Lake Superior State has players on its roster from nine countries, five states and three Canadian provinces.

In a strange season, the team from Sault Ste. Marie, Mich., and those players from all over the world came together in Mankato, Minn., to beat a rival from the Upper Peninsula and win the program’s first conference championship in 26 years — and possibly the last championship ever awarded by its conference.

Junior forward Ashton Calder — one of two players on the Lakers’ roster from Sault Ste. Marie — had a hat trick, while sophomore forwards Brandon Puricelli (Ellisville, Mo.) and Dustin Manz (Vanderbilt, Mich.) and junior defenseman Jacob Nordqvist (Gothenburg, Sweden) all had a goal and an assist as the second-seeded and No. 17-ranked Lakers beat rival Northern Michigan 6-3 at Mayo Clinic Health System Event Center to win the WCHA postseason championship and earn an automatic bid to the NCAA tournament.

“Ashton … it’s very fitting,” Lakers head coach Damon Whitten said. “We’re Japan, Sweden, Latvia, Germany, and on and on, and here our home-grown talent scores a hat trick to move us on and get us back to the NCAA tournament.

“We need the Ashton Calders in Sault Ste. Marie and the Upper Peninsula for our program. He’ll inspire the next generation. It’s great to see, when I go to my son’s practices, the kids there talk about Ashton Calder and (fellow Sault Ste. Marie native) Chase Gamelin, that’s who they want to be, so it’s great to see him come through tonight.”

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The Lakers have flown under the radar all season, as conference regular season champion Minnesota State, as well as fast-starting Bowling Green, Bemidji State and Michigan Tech were the more talked-about teams when it came to earning at-large bids to the NCAA tournament.

Whitten’s team now doesn’t have to worry about the tournament selection committee choosing them. The Lakers’ playoff victories against Alabama Huntsville, Bemidji State and rival Northern Michigan secured that spot.

“This was a big night for our program,” Whitten said. “Over in our neck of the woods and across college hockey we have a very storied program, a great tradition and our fans expect to win. They got spoiled for many years with tremendous players and coaches and teams. It’s hard to put into words.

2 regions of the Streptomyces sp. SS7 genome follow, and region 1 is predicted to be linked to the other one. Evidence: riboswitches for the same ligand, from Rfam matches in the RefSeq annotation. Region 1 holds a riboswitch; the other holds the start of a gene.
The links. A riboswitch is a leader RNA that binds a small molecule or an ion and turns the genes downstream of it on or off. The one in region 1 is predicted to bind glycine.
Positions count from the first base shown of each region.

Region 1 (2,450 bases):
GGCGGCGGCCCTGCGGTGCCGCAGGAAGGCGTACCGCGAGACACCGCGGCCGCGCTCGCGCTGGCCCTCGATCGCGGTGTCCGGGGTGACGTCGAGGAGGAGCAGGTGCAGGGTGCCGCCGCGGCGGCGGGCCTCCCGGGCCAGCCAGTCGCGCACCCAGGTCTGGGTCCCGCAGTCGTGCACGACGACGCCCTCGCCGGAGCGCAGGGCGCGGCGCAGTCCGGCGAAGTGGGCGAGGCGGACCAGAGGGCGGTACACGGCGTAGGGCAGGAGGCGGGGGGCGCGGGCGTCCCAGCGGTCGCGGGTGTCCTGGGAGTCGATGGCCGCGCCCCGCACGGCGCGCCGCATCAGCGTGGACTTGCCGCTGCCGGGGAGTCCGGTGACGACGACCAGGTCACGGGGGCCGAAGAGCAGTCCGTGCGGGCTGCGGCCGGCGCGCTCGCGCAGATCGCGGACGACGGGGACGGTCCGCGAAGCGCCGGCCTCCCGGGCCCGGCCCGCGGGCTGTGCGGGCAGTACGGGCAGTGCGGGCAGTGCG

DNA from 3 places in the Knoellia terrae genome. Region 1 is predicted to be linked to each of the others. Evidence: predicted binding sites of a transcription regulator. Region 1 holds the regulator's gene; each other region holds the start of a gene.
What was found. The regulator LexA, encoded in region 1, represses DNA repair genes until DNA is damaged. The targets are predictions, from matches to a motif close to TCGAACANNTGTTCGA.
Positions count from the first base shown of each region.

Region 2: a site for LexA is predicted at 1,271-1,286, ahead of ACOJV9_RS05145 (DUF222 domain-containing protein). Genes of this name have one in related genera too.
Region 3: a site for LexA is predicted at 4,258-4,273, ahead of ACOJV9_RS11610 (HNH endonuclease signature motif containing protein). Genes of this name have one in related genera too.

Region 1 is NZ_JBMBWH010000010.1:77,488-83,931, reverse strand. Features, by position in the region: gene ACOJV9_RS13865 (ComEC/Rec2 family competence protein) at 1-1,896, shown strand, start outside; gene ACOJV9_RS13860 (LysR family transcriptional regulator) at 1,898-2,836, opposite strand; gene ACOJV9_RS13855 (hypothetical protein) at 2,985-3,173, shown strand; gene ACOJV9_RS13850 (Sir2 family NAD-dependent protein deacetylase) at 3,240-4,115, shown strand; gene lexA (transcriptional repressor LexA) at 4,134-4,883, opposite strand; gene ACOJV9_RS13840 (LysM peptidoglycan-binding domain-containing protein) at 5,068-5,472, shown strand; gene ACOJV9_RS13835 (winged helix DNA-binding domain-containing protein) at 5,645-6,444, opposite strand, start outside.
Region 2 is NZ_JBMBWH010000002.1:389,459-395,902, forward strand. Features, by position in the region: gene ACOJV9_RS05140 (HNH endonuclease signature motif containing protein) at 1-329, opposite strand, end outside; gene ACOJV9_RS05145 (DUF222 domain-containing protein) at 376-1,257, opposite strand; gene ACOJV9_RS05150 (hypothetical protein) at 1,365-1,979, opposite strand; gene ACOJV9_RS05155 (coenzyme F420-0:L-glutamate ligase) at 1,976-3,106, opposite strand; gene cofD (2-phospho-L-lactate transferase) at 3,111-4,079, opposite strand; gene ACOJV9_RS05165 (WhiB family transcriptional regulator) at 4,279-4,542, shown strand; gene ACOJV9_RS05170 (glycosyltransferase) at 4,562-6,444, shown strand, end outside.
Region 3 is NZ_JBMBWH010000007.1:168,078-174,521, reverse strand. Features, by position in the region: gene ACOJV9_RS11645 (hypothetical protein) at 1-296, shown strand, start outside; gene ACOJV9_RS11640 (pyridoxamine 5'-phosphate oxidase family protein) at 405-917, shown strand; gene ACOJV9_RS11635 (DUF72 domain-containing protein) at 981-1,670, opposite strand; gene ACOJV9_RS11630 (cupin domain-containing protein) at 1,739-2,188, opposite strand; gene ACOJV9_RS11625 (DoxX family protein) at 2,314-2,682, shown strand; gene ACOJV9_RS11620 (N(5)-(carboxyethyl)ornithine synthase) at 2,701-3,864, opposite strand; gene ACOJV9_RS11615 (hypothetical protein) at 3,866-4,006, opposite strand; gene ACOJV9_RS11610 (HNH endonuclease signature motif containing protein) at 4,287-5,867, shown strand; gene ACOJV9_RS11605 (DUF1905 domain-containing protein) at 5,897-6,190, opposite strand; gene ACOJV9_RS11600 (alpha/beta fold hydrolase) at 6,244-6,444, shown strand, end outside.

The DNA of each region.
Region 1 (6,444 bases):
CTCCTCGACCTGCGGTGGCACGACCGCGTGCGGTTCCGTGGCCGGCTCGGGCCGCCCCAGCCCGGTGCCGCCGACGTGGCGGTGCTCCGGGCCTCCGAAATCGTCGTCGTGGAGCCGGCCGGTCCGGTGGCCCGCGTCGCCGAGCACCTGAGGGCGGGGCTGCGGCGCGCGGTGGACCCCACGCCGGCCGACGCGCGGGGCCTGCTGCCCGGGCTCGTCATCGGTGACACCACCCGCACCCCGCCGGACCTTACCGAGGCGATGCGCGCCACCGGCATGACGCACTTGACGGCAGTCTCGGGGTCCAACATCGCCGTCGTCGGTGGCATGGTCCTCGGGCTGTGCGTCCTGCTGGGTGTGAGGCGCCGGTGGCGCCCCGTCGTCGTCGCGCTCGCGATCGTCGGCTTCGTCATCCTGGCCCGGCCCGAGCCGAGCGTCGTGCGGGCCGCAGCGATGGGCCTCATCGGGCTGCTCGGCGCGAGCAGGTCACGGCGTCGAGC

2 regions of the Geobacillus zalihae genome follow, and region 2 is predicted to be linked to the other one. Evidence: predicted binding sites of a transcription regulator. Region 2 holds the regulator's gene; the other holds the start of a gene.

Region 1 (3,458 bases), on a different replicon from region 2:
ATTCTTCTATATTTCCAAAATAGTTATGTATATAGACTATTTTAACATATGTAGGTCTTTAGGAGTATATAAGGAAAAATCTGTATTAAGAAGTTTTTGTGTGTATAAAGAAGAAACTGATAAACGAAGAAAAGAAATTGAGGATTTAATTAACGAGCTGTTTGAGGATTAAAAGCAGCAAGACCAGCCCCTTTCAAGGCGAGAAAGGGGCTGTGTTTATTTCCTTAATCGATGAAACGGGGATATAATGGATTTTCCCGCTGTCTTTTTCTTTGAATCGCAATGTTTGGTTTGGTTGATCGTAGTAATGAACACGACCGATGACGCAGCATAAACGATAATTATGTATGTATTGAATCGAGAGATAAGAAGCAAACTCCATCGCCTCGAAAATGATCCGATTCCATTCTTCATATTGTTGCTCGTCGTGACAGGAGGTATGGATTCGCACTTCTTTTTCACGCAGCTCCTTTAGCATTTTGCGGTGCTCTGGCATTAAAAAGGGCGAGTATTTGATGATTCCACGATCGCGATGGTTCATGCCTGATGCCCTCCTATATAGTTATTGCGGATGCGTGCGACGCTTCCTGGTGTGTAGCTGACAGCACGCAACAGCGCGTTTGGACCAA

“My first few years here were tough. We asked our players when we recruited them to believe in what we want to accomplish, hang more banners, to see that come to fruition is very special.”

The Lakers (19-6-3) scored twice in each period and built a 4-0 lead before the Wildcats (11-17-1) got on the board. Manz set the tone just 1:20 into the game when he crashed to the net and popped a loose puck over the glove of Wildcats freshman goalie Rico DiMatteo.

Ten minutes later, Puricelli made it 2-0 when Manz hit him with a cross-ice pass for a one-timer. Nordqvist and Calder scored 2:39 apart midway through the second to make it 4-0.

Northern Michigan got one back in the final minute of the second, a power-play goal by A.J. Vanderbeck to pull within 4-1 after two.

“It’s hard after you lose, for all of us, coaches, players, everybody,” Northern Michigan coach Grant Potulny said. “Tonight was just one game in our playoff journey. I don’t know that a lot of people outside of our room thought we could advance to this point.

“We came here, played arguably one of the best teams in the country, Mankato hadn’t lost at home all year, and we found a way to advance.”

The Wildcats twice cut the Lakers lead to two goals in the third period, but Calder capped his hat trick with an empty-net goal with 2:36 to go to seal the win and the Lakers’ first trip to the NCAA tournament since 1996.

“It means a lot,” Calder said. “Obviously when I chose to come back home (to play college hockey), I was excited and knew there was a lot of work to be done. I’m just happy to do it with this group.

“This is big for our town. Back in the day, Lake State was a national championship contender. I’m just happy to be a part of trying to bring that back.”


Northern Michigan 0-1-2—3

Lake Superior St. 2-2-2—6

First period — 1. LSSU, Dustin Manz 2 (Brandon Puricelli 7, Jacob Nordqvist 11) 1:20. 2. LSSU, Puricelli 8 (Manz 5, Jack Jeffers 7) 12:02. Second period — 3. LSSU, Nordqvist 3 (Miroslav Mucha 9, Arvid Henrikson 1) 10:50. 4. LSSU, Ashton Calder 13 (Pete Veillette 12, Louis Boudon 11). 5. NMU, Andre Ghantous 10 (AJ Vanderbeck 13, Michael Van Unen 11) 19:14. Third period — 6. NMU, Vanderbeck 14 (Alex Frye 6) 3:05. 7. LSSU, Calder 14 (Veillette 13, Lucas Kaelble ) 11:04 (sh). 8. NMU, David Keefer 2 (Tim Erkkila 5) 15:52. 9. LSSU, Calder 15 (unassisted) 17:24 (en).

Shots on goal — NMU 6-10-12—28; LSSU 8-13-9—30. Goalies — NMU, Rico DiMatteo (L, 7-6-1; 24 saves-29 shots); LSSU, Mareks Mitens (W, 14-5-3; 25 saves-28 shots). Power-play opportunities — NMU, 1-for-2; LSSU, 0-for-1. Penalties — NMU, 1-2 minutes; LSSU, 2-4 minutes.